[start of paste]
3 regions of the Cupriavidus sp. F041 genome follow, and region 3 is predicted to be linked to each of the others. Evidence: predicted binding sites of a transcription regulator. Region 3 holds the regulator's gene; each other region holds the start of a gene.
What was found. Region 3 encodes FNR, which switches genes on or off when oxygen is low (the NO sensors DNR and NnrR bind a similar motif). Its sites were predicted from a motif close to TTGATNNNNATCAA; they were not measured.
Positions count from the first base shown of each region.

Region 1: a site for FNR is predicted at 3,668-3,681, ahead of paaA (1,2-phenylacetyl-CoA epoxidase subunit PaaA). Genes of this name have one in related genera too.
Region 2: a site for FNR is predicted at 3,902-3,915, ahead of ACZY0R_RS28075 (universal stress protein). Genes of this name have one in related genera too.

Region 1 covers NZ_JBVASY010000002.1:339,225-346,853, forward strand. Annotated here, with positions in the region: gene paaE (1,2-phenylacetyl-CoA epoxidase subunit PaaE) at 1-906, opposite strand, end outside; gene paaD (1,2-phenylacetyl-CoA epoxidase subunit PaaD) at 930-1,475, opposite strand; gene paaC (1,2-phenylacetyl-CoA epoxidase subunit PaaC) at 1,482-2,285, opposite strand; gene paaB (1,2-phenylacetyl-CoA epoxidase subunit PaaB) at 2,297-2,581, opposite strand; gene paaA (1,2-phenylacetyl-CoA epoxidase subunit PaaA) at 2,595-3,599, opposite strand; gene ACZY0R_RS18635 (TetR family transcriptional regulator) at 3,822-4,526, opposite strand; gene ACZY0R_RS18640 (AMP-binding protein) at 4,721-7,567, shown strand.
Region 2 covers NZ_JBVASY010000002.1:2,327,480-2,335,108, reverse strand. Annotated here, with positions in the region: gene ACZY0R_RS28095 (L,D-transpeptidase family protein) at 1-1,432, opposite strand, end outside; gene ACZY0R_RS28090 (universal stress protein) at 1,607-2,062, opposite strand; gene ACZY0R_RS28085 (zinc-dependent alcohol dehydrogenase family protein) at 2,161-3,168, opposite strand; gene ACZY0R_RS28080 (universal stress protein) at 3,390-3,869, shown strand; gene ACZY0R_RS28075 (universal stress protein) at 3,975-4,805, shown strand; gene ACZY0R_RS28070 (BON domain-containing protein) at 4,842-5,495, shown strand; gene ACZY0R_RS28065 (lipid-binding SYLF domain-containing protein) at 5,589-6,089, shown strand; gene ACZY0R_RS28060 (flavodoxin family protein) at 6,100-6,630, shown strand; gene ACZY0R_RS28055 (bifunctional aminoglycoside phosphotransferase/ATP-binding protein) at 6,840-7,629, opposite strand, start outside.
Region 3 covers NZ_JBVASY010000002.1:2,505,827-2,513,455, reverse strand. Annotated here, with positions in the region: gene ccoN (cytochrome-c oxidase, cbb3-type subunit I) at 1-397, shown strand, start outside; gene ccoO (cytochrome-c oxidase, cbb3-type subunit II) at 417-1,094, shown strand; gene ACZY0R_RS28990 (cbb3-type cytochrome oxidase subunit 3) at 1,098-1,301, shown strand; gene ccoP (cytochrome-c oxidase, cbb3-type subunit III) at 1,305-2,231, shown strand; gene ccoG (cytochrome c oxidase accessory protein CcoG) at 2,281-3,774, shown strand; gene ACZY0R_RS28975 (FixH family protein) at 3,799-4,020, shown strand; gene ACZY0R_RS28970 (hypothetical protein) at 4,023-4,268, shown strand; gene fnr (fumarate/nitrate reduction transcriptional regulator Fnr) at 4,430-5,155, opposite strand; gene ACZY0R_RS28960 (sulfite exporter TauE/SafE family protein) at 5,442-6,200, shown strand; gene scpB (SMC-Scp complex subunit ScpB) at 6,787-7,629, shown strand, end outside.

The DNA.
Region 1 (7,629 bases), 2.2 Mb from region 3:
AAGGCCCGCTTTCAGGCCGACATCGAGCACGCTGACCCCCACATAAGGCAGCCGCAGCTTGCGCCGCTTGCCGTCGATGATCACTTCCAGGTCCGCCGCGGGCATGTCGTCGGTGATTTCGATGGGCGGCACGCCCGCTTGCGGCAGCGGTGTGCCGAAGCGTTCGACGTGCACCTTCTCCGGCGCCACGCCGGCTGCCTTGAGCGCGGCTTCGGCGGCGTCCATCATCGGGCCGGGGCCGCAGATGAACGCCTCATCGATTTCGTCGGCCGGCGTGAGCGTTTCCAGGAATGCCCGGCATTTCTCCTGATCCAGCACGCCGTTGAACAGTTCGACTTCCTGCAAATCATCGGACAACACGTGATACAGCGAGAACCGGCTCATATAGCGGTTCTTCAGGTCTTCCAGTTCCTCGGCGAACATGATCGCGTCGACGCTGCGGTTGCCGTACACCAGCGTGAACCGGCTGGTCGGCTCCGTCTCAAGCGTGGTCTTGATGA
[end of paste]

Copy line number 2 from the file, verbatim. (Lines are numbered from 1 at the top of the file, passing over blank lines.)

What was found. Region 3 encodes FNR, which switches genes on or off when oxygen is low (the NO sensors DNR and NnrR bind a similar motif). Its sites were predicted from a motif close to TTGATNNNNATCAA; they were not measured.